Ichthyoplankton identification is a time-consuming task, and often larvae cannot be identified to species due to a lack of adequate early life history descriptions. As a result, ichthyoplankton assemblage data are often analyzed at the family level, which results in a loss of taxonomic resolution, or at mixed taxonomic levels (e.g. family, genus and species combined), which can lead to difficulties in interpretation of results when a single species is included in multiple taxo nomic groupings. The taxonomic sufficiency (TS) approach has been used extensively in other disciplines (e.g. benthic marine macrofauna) to address similar analytical constraints, but to date this method has not been rigorously examined for ichthyoplankton studies. In this study, an ichthyoplankton data set collected in the northern Gulf of Mexico was proportioned into 3 data subsets with varying levels of taxonomic resolution: (1) species level only; (2) species, genus and family levels; and (3) combined taxonomic levels. Comparisons were made for assemblage metrics (larval density, richness and diversity) calculated for each taxonomic subset, as well as multivariate analyses of temporal variations characterizing ichthyoplankton assemblages. Genus- and species-level similarity matrices were highly correlated, which suggests analyses at the genus level could serve as a good proxy for species when examining assemblage diversity. Multivariate results for seasonal patterns were similar among family-, genus- and species-level analyses. The common approach of analyzing ichthyoplankton assemblages at mixed taxonomic levels, however, is not as statistically rigorous as single taxonomic-level analyses.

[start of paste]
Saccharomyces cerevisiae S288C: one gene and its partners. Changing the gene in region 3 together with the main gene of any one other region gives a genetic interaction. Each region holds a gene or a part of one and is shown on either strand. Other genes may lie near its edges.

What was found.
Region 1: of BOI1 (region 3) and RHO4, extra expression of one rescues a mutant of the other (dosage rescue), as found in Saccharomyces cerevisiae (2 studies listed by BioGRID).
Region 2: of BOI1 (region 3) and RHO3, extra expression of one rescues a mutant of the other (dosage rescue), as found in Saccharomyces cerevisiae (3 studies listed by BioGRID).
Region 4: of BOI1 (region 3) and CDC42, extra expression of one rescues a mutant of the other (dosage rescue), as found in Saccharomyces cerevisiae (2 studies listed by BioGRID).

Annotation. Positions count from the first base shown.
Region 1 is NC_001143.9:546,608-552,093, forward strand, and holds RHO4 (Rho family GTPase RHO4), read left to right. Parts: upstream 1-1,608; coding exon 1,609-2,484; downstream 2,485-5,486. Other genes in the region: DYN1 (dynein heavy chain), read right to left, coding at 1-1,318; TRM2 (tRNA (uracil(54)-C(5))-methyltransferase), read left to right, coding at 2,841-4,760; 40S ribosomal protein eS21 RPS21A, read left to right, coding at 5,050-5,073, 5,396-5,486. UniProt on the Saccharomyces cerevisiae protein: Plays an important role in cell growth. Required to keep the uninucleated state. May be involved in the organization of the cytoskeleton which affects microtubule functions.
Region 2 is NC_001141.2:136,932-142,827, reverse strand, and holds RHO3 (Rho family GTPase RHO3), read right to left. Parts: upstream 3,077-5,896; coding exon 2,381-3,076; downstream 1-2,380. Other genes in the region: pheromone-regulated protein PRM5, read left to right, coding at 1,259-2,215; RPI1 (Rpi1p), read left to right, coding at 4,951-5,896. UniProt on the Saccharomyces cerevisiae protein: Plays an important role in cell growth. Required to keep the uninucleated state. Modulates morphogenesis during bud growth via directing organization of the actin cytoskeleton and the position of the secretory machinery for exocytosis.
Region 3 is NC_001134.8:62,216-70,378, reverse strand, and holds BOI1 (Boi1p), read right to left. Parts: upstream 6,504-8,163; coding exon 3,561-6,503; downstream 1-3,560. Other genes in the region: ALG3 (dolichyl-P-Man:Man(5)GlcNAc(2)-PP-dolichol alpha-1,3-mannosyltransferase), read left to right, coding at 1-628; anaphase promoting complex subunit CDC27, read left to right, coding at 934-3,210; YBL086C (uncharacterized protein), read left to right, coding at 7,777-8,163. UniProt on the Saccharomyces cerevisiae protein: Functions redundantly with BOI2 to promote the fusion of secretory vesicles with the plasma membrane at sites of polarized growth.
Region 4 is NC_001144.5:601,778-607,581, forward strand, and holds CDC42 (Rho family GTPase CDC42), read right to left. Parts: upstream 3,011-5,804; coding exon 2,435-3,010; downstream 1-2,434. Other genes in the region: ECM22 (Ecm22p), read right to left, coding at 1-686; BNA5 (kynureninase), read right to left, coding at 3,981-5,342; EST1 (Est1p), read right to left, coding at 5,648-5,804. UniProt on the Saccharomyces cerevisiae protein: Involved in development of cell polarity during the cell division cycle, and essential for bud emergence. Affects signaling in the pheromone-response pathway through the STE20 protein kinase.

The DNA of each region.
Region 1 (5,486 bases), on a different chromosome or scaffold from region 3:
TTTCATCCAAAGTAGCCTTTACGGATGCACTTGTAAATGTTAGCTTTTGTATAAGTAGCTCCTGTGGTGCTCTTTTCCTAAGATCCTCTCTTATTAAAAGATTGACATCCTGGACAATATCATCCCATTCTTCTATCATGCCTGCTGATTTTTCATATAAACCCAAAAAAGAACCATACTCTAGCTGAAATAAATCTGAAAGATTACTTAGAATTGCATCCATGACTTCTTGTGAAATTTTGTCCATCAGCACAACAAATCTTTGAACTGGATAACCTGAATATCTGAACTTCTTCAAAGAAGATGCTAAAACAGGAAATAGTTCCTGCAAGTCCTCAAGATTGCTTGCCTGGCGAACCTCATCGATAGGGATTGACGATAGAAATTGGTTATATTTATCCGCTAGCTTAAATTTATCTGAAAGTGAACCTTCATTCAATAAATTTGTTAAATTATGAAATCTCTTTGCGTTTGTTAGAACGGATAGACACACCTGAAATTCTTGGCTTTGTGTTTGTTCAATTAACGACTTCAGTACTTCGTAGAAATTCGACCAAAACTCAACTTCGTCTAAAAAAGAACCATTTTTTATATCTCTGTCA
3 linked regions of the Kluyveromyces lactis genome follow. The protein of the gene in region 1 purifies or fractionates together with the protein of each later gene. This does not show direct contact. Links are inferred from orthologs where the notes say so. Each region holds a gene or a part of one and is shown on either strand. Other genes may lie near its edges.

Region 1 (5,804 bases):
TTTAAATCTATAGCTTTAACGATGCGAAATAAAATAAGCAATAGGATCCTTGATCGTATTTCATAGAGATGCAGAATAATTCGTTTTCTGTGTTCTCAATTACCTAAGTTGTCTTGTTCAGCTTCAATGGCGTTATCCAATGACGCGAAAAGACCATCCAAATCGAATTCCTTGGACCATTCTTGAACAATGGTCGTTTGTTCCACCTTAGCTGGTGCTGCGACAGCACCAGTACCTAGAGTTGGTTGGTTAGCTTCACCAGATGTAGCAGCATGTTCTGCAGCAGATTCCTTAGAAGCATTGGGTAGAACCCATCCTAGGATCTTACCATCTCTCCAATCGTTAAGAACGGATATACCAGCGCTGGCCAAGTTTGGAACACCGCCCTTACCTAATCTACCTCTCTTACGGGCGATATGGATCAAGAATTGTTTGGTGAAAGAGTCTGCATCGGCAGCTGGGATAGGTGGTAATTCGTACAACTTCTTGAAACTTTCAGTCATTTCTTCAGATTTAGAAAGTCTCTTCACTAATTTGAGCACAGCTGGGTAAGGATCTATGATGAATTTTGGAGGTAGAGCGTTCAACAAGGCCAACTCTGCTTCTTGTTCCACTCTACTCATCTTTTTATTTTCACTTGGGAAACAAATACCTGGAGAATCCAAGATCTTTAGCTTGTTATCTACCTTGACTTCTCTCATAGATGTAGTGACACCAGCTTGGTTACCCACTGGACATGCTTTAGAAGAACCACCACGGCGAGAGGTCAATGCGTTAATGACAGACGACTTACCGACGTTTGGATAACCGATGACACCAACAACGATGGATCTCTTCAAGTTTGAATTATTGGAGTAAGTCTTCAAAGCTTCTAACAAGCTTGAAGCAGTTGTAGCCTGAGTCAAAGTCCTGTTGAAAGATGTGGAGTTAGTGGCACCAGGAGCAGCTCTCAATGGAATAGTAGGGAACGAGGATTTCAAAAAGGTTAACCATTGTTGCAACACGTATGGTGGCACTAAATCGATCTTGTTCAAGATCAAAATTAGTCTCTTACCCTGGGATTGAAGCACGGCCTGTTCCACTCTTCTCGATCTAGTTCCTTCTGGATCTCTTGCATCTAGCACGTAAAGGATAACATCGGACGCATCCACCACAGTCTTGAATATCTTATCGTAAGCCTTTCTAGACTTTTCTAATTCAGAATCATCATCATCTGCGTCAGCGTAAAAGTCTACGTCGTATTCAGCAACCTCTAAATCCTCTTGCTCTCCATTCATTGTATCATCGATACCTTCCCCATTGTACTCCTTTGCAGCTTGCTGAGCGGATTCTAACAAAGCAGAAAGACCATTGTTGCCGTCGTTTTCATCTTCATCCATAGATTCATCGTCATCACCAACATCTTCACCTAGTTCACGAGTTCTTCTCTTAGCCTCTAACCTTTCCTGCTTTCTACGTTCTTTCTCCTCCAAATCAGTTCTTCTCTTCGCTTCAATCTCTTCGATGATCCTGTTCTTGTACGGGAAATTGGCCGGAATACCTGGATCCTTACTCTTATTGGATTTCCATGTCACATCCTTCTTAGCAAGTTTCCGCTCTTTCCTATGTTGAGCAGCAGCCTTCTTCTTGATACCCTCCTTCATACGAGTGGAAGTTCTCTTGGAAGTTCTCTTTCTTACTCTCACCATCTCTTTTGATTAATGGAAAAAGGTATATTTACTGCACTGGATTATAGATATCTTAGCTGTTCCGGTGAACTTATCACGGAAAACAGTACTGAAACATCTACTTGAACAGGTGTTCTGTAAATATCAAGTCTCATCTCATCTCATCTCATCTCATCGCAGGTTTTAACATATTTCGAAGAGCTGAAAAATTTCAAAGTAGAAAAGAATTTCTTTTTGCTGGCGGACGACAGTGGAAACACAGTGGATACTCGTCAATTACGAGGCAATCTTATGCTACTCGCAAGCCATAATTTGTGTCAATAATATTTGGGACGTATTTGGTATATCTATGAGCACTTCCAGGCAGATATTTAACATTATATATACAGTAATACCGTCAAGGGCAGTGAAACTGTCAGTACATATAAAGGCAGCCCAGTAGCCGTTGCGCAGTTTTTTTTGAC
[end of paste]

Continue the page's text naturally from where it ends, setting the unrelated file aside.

- Gulf of mexico
- Larval fish
- Multivariate community analyses
- Taxonomic resolution
ASJC Scopus subject areas
- Aquatic Science
- Ecology, Evolution, Behavior and Systematics